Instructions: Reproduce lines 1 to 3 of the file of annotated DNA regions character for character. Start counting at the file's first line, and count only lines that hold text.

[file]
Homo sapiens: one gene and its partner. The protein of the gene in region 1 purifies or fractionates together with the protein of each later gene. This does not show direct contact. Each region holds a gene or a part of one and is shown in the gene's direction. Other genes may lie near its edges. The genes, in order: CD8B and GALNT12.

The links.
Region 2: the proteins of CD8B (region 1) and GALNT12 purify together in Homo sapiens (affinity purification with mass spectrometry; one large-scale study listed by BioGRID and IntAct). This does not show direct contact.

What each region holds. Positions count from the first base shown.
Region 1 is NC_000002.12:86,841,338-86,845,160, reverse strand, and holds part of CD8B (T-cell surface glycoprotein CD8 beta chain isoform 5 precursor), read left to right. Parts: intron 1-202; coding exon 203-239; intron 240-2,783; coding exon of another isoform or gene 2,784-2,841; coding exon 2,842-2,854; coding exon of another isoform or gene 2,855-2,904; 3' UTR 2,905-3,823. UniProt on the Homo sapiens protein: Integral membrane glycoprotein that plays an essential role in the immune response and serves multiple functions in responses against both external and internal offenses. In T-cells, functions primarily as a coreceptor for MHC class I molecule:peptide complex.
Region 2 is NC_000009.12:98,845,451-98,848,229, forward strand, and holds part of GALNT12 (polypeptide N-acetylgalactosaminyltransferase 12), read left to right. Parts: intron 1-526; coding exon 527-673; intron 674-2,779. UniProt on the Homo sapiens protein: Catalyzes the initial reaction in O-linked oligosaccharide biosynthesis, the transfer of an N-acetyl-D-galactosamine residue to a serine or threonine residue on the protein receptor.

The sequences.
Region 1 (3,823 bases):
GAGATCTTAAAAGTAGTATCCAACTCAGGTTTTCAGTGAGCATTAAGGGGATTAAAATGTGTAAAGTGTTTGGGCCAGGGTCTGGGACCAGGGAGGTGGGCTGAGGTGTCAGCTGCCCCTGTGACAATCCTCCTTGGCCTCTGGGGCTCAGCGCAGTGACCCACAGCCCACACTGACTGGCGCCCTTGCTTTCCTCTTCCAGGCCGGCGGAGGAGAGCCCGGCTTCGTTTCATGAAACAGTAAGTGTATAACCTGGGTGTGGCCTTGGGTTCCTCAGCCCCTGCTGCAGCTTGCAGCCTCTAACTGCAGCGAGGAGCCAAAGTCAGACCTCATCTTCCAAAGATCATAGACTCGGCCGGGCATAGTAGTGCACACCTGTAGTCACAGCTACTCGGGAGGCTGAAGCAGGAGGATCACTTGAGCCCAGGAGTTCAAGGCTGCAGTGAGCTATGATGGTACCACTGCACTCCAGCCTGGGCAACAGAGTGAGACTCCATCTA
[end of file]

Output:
Homo sapiens: one gene and its partner. The protein of the gene in region 1 purifies or fractionates together with the protein of each later gene. This does not show direct contact. Each region holds a gene or a part of one and is shown in the gene's direction. Other genes may lie near its edges. The genes, in order: CD8B and GALNT12.

The links.
Region 2: the proteins of CD8B (region 1) and GALNT12 purify together in Homo sapiens (affinity purification with mass spectrometry; one large-scale study listed by BioGRID and IntAct). This does not show direct contact.